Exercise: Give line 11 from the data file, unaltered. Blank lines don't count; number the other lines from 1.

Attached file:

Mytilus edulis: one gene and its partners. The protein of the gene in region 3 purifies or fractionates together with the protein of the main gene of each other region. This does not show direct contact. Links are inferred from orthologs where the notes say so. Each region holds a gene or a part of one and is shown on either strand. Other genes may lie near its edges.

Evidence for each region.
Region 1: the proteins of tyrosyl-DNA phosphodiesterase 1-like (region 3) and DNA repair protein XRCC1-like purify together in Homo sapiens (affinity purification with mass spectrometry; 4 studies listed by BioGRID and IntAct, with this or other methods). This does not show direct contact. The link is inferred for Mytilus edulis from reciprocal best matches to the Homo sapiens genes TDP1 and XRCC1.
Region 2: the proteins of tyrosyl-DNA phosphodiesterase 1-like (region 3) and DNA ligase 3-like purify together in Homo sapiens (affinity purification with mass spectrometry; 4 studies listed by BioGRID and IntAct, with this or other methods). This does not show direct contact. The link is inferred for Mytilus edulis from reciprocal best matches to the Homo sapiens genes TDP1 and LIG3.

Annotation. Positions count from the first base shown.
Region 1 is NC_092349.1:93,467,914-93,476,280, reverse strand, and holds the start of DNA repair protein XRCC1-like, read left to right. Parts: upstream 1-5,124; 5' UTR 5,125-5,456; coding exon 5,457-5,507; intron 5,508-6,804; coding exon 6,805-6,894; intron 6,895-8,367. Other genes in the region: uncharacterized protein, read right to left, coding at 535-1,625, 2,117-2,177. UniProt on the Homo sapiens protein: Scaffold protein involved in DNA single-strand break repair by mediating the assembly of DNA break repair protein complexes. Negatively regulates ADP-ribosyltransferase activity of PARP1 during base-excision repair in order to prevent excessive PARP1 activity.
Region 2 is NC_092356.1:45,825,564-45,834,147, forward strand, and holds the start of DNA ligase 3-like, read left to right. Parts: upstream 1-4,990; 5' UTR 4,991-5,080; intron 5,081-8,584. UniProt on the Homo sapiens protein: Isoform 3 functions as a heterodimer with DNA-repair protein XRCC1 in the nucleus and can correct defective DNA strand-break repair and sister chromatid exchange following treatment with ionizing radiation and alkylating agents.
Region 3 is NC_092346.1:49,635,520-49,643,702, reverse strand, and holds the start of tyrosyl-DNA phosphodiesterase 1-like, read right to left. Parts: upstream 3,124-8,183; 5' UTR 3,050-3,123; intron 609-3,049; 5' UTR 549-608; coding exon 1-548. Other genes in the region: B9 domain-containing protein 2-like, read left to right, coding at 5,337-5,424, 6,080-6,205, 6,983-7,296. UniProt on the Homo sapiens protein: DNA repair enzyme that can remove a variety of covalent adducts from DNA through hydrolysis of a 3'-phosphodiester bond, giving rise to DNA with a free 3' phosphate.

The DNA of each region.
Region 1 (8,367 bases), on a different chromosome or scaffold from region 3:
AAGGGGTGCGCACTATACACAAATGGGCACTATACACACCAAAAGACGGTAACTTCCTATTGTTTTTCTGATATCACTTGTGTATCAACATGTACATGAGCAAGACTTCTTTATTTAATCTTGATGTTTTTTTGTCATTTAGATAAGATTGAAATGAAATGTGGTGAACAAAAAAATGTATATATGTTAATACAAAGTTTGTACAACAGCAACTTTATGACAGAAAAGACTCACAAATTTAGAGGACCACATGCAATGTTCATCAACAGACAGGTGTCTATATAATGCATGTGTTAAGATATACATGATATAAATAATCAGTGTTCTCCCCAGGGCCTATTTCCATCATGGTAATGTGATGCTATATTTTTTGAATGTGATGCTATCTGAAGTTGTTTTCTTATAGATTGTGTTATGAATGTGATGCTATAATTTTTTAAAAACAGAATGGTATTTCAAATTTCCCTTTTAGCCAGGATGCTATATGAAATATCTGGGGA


AAGGGGTGCGCACTATACACAAATGGGCACTATACACACCAAAAGACGGTAACTTCCTATTGTTTTTCTGATATCACTTGTGTATCAACATGTACATGAGCAAGACTTCTTTATTTAATCTTGATGTTTTTTTGTCATTTAGATAAGATTGAAATGAAATGTGGTGAACAAAAAAATGTATATATGTTAATACAAAGTTTGTACAACAGCAACTTTATGACAGAAAAGACTCACAAATTTAGAGGACCACATGCAATGTTCATCAACAGACAGGTGTCTATATAATGCATGTGTTAAGATATACATGATATAAATAATCAGTGTTCTCCCCAGGGCCTATTTCCATCATGGTAATGTGATGCTATATTTTTTGAATGTGATGCTATCTGAAGTTGTTTTCTTATAGATTGTGTTATGAATGTGATGCTATAATTTTTTAAAAACAGAATGGTATTTCAAATTTCCCTTTTAGCCAGGATGCTATATGAAATATCTGGGGA